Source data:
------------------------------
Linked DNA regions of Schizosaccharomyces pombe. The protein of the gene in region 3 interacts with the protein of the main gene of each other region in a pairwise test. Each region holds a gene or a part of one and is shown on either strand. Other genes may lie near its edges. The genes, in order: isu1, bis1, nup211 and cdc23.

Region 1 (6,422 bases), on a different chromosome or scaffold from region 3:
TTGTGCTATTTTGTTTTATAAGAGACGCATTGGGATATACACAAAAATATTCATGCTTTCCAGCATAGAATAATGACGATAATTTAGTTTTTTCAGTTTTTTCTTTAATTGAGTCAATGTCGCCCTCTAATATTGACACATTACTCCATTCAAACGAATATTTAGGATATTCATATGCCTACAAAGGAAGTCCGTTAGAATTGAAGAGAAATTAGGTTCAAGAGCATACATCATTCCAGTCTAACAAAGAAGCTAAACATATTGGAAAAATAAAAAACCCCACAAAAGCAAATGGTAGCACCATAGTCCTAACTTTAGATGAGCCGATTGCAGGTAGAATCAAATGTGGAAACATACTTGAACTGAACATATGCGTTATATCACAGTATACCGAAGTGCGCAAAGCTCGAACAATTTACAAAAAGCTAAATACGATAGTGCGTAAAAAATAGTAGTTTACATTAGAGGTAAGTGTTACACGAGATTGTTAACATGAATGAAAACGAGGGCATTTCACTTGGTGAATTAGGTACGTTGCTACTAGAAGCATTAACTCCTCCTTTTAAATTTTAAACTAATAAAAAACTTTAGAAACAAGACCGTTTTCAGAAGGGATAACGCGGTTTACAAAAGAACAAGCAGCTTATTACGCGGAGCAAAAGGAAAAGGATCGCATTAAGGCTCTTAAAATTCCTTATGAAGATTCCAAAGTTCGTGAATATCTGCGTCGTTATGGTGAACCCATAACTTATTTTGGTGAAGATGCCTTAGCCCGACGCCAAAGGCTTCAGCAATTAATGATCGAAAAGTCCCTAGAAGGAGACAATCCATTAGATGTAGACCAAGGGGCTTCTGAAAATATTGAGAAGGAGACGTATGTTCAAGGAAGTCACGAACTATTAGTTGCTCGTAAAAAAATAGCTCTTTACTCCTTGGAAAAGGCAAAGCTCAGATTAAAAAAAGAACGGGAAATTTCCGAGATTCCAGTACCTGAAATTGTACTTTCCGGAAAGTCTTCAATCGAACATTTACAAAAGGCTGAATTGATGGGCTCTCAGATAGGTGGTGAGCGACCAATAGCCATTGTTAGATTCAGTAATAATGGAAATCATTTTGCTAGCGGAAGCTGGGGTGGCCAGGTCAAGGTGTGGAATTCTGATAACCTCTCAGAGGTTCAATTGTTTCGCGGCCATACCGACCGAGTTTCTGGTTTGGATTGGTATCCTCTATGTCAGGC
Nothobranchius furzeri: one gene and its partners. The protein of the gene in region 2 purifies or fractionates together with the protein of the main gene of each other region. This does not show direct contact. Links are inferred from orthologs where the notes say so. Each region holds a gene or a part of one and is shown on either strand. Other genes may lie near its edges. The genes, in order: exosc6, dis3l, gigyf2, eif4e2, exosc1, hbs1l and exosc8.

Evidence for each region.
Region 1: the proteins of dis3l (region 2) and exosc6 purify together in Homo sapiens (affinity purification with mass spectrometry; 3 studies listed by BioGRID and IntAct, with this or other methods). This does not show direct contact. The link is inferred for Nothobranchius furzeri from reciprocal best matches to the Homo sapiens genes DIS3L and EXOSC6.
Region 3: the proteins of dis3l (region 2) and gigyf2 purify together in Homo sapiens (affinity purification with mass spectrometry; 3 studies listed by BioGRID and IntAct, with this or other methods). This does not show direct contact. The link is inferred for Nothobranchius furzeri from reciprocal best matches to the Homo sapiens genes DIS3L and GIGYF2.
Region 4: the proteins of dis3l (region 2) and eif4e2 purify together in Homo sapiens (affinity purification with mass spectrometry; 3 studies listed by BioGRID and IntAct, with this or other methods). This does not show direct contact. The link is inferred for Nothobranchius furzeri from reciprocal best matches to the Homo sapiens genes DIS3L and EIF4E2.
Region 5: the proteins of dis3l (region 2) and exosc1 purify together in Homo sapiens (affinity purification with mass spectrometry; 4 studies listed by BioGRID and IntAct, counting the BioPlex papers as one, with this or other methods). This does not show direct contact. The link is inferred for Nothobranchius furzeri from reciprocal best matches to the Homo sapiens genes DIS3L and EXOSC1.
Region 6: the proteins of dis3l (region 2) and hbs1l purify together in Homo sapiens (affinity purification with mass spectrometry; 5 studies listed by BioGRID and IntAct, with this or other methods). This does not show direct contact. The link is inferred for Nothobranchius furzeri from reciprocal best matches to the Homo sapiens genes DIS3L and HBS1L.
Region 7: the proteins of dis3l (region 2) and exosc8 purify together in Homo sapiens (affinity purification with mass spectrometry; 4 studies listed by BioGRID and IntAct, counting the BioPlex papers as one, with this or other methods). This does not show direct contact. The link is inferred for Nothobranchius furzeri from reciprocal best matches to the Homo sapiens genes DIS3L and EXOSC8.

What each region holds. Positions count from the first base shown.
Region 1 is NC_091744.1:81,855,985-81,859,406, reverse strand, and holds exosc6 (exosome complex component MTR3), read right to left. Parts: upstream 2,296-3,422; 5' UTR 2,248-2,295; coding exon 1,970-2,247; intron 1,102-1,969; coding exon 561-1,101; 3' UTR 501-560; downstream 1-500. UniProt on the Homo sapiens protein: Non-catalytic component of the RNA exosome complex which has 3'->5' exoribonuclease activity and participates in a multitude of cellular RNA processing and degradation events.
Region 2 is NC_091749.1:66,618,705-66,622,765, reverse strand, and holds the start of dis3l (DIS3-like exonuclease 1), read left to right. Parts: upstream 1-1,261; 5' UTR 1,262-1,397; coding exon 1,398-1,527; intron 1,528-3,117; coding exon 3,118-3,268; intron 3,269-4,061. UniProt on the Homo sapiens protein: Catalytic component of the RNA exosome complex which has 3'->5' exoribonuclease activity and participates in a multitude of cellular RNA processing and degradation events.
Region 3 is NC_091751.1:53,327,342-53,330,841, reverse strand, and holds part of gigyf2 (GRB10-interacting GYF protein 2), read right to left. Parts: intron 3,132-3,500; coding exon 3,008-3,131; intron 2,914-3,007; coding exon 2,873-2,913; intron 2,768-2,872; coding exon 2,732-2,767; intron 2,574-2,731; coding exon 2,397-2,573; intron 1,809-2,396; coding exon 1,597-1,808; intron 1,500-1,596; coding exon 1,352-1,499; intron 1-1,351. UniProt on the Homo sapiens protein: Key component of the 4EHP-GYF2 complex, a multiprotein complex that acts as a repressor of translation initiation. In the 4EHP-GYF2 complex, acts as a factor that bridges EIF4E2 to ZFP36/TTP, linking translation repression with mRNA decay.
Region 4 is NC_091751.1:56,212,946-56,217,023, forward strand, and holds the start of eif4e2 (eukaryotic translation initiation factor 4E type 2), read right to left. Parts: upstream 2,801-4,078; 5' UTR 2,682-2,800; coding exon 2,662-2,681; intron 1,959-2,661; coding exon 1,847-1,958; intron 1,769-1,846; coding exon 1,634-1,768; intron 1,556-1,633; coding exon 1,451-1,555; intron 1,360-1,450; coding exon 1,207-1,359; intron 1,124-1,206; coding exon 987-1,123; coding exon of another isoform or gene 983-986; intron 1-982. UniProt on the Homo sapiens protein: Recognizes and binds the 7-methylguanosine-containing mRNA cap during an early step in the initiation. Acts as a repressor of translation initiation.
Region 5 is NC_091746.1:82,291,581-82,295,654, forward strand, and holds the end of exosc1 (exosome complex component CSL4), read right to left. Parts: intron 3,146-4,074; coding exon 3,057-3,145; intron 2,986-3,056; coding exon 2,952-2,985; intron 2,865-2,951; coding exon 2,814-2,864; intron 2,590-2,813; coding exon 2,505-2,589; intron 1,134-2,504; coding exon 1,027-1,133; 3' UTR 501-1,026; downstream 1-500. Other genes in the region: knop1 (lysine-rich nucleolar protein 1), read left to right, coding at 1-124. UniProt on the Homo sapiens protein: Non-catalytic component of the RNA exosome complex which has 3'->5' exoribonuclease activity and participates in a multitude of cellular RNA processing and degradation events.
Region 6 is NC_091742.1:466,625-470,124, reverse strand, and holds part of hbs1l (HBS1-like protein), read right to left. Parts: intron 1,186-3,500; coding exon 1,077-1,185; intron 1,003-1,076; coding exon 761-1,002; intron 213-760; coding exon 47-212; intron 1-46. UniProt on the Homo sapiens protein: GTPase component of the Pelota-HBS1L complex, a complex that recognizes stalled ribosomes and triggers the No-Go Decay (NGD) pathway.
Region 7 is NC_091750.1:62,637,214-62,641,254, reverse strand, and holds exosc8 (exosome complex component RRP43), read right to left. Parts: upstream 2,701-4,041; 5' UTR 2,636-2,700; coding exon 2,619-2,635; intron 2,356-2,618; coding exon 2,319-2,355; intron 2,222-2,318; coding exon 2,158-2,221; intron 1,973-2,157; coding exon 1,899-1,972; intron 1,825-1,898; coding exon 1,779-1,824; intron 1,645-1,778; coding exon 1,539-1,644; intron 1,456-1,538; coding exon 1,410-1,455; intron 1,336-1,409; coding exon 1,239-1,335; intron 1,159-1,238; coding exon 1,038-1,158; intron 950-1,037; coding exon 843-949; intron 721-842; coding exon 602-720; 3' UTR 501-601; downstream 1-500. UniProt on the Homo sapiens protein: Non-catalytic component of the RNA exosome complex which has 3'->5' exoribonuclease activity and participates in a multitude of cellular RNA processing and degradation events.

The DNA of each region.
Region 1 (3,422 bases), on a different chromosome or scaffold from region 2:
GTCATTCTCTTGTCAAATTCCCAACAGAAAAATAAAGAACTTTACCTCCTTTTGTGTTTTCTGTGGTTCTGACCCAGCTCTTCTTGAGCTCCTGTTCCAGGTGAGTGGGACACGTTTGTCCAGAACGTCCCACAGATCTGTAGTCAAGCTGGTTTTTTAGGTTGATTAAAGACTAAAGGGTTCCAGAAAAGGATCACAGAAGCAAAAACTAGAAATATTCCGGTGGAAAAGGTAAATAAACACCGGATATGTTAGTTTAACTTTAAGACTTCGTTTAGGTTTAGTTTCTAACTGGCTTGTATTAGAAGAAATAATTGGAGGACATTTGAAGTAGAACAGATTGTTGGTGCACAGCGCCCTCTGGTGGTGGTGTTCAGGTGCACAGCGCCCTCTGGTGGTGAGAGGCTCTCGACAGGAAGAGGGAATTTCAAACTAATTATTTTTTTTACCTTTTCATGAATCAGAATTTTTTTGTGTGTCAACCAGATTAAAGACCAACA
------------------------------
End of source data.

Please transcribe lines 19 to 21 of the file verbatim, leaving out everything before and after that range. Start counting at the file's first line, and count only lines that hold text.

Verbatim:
Region 7 is NC_091750.1:62,637,214-62,641,254, reverse strand, and holds exosc8 (exosome complex component RRP43), read right to left. Parts: upstream 2,701-4,041; 5' UTR 2,636-2,700; coding exon 2,619-2,635; intron 2,356-2,618; coding exon 2,319-2,355; intron 2,222-2,318; coding exon 2,158-2,221; intron 1,973-2,157; coding exon 1,899-1,972; intron 1,825-1,898; coding exon 1,779-1,824; intron 1,645-1,778; coding exon 1,539-1,644; intron 1,456-1,538; coding exon 1,410-1,455; intron 1,336-1,409; coding exon 1,239-1,335; intron 1,159-1,238; coding exon 1,038-1,158; intron 950-1,037; coding exon 843-949; intron 721-842; coding exon 602-720; 3' UTR 501-601; downstream 1-500. UniProt on the Homo sapiens protein: Non-catalytic component of the RNA exosome complex which has 3'->5' exoribonuclease activity and participates in a multitude of cellular RNA processing and degradation events.

The DNA of each region.
Region 1 (3,422 bases), on a different chromosome or scaffold from region 2: